Beware of these 5 common physician investment mistakes

Written by Laura Dyrda | May 04, 2017 | Print  |

Medscape recently published a report covering five common investing mistakes physicians make.

1. Partnering with colleagues on medical ventures. Physicians may get excited about a project or new technology in the medical field that could improve their practice without realizing that it isn't feasible or would be crushed by competition. For example, physicians have invested in businesses to start an HMO or other insurance organizations run by other physicians and lost their entire investments. Others invested in treatments that insurance companies wouldn't pay for. The article recommends getting a financial advisor involved early and to stay updated on the company once you have invested.

 

2. Jumping on a hot trend. Physicians reported investing in dot.com companies before the "tech bubble" burst or purchasing high-yield stocks right before they started doing poorly. Physician investors can avoid this fate with a diversified portfolio and setting targets for each allocation.

 

3. Investing in start-ups that don't get off the ground. Start-up projects might be half-developed ideas, lack financial backing or be a scam. Physicians also lend to friends and families for their projects, with new restaurants being particularly popular. The article suggests doing due diligence on the project's finances and the principles' track records. Make sure there is a business plan and understand the ownership structure.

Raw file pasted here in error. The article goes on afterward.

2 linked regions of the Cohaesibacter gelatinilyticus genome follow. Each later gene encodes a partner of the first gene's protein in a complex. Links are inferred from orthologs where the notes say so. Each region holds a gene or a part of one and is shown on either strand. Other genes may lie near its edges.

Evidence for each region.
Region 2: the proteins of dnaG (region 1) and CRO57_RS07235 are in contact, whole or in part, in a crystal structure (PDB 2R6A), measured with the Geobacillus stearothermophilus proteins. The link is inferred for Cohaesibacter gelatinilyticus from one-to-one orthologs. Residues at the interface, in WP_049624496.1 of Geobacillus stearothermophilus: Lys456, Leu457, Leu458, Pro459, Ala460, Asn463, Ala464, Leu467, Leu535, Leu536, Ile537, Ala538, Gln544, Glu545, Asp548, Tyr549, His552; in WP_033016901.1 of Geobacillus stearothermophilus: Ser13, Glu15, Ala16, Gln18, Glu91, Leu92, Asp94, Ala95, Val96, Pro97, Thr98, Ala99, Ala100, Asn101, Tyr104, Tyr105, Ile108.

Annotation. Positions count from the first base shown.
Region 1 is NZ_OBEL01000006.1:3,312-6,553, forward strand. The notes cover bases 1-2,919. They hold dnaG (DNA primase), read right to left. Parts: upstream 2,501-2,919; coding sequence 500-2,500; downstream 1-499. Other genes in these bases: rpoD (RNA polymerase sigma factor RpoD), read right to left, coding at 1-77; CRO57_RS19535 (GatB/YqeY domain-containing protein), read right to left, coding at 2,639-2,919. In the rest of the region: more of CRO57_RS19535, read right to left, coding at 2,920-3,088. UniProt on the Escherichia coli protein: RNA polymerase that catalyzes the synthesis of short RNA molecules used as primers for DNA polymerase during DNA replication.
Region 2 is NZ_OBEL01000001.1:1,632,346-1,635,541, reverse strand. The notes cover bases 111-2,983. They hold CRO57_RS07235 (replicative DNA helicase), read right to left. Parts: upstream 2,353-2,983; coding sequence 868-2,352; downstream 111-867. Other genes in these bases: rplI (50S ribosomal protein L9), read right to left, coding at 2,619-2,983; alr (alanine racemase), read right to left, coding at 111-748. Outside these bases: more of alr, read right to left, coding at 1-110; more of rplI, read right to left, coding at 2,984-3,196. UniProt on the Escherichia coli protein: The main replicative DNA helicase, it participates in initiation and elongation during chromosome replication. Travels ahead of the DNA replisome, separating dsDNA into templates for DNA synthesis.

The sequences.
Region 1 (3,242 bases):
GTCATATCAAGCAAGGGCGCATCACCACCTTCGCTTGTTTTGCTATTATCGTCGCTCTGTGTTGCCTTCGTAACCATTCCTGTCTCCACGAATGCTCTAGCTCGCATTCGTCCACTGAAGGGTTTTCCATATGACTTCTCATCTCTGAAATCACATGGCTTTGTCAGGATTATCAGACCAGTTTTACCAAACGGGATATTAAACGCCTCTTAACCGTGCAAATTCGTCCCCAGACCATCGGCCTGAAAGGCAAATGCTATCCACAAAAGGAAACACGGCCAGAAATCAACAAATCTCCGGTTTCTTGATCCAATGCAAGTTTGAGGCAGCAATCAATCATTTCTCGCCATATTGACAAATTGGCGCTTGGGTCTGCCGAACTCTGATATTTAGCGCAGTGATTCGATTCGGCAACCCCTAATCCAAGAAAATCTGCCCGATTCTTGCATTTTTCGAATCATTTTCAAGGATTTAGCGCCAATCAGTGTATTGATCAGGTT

4. Investing in an easy money scam. The pitch might sound legitimate, but physicians are sometimes scammed into bad investments. Many respondents said they lost money on "low risk" oil and gas partnerships, life insurance policies and funds that ended up being a Ponzi scheme. The article recommends if it seems too good to be true, it probably is; physicians can also lean on financial advisors for guidance.

 

5. Real estate investments. Real estate investments can decline in value depending on the neighborhood or a downturn in the real estate market. Physicians reported investing in vacation homes, oversized homes and lots that couldn't be built on. To realize a positive return on the investment, real estate investors do their homework to understand the local market and purchase at favorable prices for buyers. Make sure to have an accountant or financial planner review the deal.

 

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